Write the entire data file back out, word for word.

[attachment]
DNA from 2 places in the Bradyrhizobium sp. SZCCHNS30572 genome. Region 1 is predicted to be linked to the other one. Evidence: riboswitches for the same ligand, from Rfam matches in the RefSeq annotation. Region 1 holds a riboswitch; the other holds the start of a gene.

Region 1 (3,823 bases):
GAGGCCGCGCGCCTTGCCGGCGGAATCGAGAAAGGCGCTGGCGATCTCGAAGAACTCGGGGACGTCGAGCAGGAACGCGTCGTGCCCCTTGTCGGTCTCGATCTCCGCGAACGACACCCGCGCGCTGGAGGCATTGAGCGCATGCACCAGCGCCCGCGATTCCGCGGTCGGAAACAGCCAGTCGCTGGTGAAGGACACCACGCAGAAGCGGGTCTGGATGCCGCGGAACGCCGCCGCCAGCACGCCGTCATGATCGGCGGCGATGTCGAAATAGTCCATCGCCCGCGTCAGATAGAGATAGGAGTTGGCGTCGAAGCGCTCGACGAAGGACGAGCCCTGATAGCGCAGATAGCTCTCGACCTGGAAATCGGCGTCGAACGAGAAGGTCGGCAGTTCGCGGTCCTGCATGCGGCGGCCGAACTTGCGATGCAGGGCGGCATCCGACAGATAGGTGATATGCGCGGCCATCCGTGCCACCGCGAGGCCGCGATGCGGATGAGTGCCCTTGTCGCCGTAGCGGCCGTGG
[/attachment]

DNA from 2 places in the Bradyrhizobium sp. SZCCHNS30572 genome. Region 1 is predicted to be linked to the other one. Evidence: riboswitches for the same ligand, from Rfam matches in the RefSeq annotation. Region 1 holds a riboswitch; the other holds the start of a gene.

Region 1 (3,823 bases):
GAGGCCGCGCGCCTTGCCGGCGGAATCGAGAAAGGCGCTGGCGATCTCGAAGAACTCGGGGACGTCGAGCAGGAACGCGTCGTGCCCCTTGTCGGTCTCGATCTCCGCGAACGACACCCGCGCGCTGGAGGCATTGAGCGCATGCACCAGCGCCCGCGATTCCGCGGTCGGAAACAGCCAGTCGCTGGTGAAGGACACCACGCAGAAGCGGGTCTGGATGCCGCGGAACGCCGCCGCCAGCACGCCGTCATGATCGGCGGCGATGTCGAAATAGTCCATCGCCCGCGTCAGATAGAGATAGGAGTTGGCGTCGAAGCGCTCGACGAAGGACGAGCCCTGATAGCGCAGATAGCTCTCGACCTGGAAATCGGCGTCGAACGAGAAGGTCGGCAGTTCGCGGTCCTGCATGCGGCGGCCGAACTTGCGATGCAGGGCGGCATCCGACAGATAGGTGATATGCGCGGCCATCCGTGCCACCGCGAGGCCGCGATGCGGATGAGTGCCCTTGTCGCCGTAGCGGCCGTGG